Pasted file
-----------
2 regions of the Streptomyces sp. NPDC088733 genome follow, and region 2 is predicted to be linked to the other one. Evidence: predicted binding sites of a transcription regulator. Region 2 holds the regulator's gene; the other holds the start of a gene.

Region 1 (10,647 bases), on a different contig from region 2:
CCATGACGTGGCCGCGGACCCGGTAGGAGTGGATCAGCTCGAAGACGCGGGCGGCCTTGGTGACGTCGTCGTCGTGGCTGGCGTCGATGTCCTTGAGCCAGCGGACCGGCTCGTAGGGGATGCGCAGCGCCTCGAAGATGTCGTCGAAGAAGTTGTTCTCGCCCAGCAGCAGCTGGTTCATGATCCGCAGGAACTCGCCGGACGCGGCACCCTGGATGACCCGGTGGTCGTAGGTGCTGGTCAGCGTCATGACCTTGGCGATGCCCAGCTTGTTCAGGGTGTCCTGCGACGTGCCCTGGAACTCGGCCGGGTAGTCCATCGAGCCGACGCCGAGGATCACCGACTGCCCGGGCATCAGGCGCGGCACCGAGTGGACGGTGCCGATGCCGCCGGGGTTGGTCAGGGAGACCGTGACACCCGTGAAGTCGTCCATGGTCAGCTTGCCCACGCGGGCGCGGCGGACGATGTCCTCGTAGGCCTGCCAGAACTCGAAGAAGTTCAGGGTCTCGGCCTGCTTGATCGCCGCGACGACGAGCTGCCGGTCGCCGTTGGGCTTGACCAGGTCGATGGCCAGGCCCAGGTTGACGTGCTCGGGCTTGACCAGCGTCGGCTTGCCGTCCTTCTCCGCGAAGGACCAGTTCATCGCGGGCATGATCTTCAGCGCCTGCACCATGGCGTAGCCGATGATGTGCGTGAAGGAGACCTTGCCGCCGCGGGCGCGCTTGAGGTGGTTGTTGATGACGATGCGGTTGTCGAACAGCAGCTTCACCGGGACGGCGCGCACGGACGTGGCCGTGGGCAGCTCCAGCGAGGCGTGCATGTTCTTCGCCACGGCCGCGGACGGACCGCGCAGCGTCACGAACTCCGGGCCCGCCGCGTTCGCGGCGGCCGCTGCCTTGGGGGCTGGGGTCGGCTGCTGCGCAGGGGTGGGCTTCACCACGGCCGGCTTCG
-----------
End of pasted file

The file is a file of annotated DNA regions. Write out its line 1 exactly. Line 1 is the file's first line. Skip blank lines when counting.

2 regions of the Streptomyces sp. NPDC088733 genome follow, and region 2 is predicted to be linked to the other one. Evidence: predicted binding sites of a transcription regulator. Region 2 holds the regulator's gene; the other holds the start of a gene.